## - type : file (mandatory) type of log input source (tcp / udp / file)
    ##   port / path : (mandatory) Set port if type is tcp or udp. Set path if type is file
    ##   service : (mandatory) name of the service owning the log
    ##   source : (mandatory) attribute that defines which integration is sending the logs
    ##   sourcecategory : (optional) Multiple value attribute. Can be used to refine the source attribtue
    ##   tags: (optional) add tags to each logs collected

  - type: file
    path: /path/to/your/ruby/log.log
    service: ruby
    source: ruby
    sourcecategory: sourcecode
    # For multiline logs, if they start by the date with the format yyyy-mm-dd uncomment the following processing rule
    #  - type: multi_line
    #    name: new_log_start_with_date
    #    pattern: \d{4}\-(0?[1-9]|1[012])\-(0?[1-9]|[12][0-9]|3[01])

That’s it! Now, all the rails calls are going to be in proper JSON automatically understood by your Datadog application.

Further Reading

Good logging practices in your application

Now that your logging configuration is sending proper JSON, you should exploit it as much as you can.

A logging practice is to bring as much context (user, session, action, metrics, etc…) to every line of log you send. To do so you can actually instead of logging simple string messages you should log hashes as shown in the following example:

my_hash = {'user' => '1234', 'button_name'=>'save','message' => 'User 1234 clicked on button saved'};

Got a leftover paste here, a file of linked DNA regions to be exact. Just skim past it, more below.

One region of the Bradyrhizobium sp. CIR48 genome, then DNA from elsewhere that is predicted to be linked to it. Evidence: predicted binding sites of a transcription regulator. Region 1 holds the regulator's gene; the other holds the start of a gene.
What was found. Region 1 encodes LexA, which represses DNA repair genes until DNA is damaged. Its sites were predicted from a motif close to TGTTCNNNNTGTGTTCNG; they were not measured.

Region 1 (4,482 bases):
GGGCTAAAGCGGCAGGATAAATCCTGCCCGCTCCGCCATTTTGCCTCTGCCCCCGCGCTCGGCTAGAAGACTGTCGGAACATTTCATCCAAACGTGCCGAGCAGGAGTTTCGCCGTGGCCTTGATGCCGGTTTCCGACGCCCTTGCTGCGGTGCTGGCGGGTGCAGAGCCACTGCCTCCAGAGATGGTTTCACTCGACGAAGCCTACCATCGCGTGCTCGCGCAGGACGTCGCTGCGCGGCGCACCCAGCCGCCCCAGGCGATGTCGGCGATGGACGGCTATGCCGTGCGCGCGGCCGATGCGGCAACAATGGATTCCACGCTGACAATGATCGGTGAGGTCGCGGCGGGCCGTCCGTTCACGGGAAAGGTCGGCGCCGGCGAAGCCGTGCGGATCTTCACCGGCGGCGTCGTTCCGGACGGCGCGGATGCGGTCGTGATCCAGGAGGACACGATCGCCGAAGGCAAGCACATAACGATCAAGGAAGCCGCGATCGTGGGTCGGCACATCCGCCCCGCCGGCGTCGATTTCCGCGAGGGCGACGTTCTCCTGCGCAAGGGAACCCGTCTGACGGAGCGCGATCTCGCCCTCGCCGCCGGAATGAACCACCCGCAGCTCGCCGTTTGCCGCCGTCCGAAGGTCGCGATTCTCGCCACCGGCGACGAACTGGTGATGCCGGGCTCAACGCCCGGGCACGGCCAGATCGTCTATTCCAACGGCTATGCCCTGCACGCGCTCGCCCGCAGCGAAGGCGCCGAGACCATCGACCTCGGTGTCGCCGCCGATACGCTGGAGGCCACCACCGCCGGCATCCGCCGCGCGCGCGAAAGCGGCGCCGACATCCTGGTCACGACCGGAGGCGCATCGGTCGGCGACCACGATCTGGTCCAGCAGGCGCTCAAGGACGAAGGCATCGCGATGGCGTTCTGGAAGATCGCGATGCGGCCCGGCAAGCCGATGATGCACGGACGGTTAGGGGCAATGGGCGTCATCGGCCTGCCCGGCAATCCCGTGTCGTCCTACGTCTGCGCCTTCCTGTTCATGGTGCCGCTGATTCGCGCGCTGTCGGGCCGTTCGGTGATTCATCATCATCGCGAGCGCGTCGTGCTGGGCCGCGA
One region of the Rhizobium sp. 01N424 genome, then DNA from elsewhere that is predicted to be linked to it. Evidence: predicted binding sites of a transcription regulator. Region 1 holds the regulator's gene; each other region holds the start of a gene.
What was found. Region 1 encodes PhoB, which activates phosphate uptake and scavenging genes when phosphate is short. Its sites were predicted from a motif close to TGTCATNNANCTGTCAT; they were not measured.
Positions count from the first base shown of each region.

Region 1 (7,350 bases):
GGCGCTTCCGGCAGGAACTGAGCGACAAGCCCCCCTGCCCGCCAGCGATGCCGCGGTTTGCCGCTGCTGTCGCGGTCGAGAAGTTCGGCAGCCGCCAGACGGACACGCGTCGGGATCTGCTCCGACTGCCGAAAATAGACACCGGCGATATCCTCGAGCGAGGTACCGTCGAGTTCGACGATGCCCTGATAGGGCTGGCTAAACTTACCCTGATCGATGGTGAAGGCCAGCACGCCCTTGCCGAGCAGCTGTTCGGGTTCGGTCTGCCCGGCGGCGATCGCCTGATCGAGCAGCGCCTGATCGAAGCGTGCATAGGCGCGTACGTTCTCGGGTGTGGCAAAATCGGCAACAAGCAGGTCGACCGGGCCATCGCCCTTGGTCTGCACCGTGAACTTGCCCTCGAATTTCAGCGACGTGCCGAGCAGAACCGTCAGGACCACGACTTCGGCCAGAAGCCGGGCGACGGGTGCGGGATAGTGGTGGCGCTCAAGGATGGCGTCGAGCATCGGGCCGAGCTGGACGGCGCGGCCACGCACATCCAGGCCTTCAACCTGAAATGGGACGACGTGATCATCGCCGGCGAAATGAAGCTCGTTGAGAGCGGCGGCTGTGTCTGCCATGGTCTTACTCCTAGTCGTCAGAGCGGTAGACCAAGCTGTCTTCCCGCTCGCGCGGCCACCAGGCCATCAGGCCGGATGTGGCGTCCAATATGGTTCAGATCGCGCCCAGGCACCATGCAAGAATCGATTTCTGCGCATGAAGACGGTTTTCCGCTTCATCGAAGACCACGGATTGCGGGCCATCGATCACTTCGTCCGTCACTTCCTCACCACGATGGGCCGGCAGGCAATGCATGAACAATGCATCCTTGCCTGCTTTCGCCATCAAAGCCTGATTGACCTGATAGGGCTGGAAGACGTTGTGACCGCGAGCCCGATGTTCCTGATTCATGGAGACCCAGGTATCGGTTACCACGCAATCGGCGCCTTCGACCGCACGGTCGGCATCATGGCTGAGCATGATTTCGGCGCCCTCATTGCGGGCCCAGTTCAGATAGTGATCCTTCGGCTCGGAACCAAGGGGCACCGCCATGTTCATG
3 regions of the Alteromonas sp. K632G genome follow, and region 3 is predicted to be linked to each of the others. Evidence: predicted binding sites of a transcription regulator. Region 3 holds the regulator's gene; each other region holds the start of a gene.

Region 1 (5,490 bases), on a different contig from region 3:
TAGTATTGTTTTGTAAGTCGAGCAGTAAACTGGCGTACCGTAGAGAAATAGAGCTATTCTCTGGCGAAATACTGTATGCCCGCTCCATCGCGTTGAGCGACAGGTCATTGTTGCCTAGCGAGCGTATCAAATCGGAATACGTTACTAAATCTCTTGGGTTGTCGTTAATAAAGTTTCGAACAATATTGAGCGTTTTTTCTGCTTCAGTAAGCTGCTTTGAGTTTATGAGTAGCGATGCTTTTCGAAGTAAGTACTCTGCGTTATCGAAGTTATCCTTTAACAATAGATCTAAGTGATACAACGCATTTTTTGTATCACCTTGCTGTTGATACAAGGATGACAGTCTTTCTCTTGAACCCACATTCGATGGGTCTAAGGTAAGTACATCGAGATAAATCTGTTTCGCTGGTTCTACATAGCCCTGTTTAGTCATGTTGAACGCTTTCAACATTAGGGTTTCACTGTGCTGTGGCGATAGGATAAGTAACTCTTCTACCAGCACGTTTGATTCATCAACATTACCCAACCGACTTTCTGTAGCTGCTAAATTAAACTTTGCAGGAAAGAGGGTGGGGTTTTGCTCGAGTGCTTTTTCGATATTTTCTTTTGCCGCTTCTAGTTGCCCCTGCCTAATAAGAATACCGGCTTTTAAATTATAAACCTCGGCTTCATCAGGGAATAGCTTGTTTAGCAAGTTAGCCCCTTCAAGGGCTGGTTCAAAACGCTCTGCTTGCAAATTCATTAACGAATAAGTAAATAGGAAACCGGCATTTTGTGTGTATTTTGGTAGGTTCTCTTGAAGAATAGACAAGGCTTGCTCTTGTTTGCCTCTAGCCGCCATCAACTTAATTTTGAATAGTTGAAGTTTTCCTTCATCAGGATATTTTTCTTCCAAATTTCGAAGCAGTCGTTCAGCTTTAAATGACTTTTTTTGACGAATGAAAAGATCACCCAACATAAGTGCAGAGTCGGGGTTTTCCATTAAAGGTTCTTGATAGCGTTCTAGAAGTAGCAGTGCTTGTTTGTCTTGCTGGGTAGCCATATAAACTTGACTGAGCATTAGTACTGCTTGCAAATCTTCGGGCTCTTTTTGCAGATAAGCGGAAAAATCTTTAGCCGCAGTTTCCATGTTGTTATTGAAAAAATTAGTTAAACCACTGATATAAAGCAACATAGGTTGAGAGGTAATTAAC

The hash is going to get converted into JSON and you’ll then be able to do analytics over user and button_name:

    "message": {
        "message":"User 1234 clicked on button saved"

RocketPant’s suggested logging configuration

In the file config/initializers/lograge_rocketpants.rb (it can change depending on your project):

# Configure Lograge to work with rocket_pants' controllers      
# Come from here:       
#   https://github.com/Sutto/rocket_pants/issues/111        
app = Rails.application
if app.config.lograge.enabled
  ActiveSupport::LogSubscriber.log_subscribers.each do |subscriber|
    case subscriber
      when ActionController::LogSubscriber
        Lograge.unsubscribe(:rocket_pants, subscriber)
  Lograge::RequestLogSubscriber.attach_to :rocket_pants

Grape’s suggested logging configuration

Add the grape_logging gem:

gem 'grape_logging', git: "git://github.com/guizmaii/grape_logging.git", branch: "master"

Pass additional configuration to Grape:

use GrapeLogging::Middleware::RequestLogger,
      instrumentation_key: 'grape', # (cette clé devra matcher avec la config du point 2.3)
      include: [ GrapeLogging::Loggers::Response.new,
                 GrapeLogging::Loggers::FilterParameters.new ]

Create the config/initializers/instrumentation.rb file and add the following configuration:

# Subscribe to grape request and log with a logger dedicated to Grape
grape_logger = Logging.logger['Grape']
ActiveSupport::Notifications.subscribe('grape') do |name, starts, ends, notification_id, payload|
    grape_logger.info payload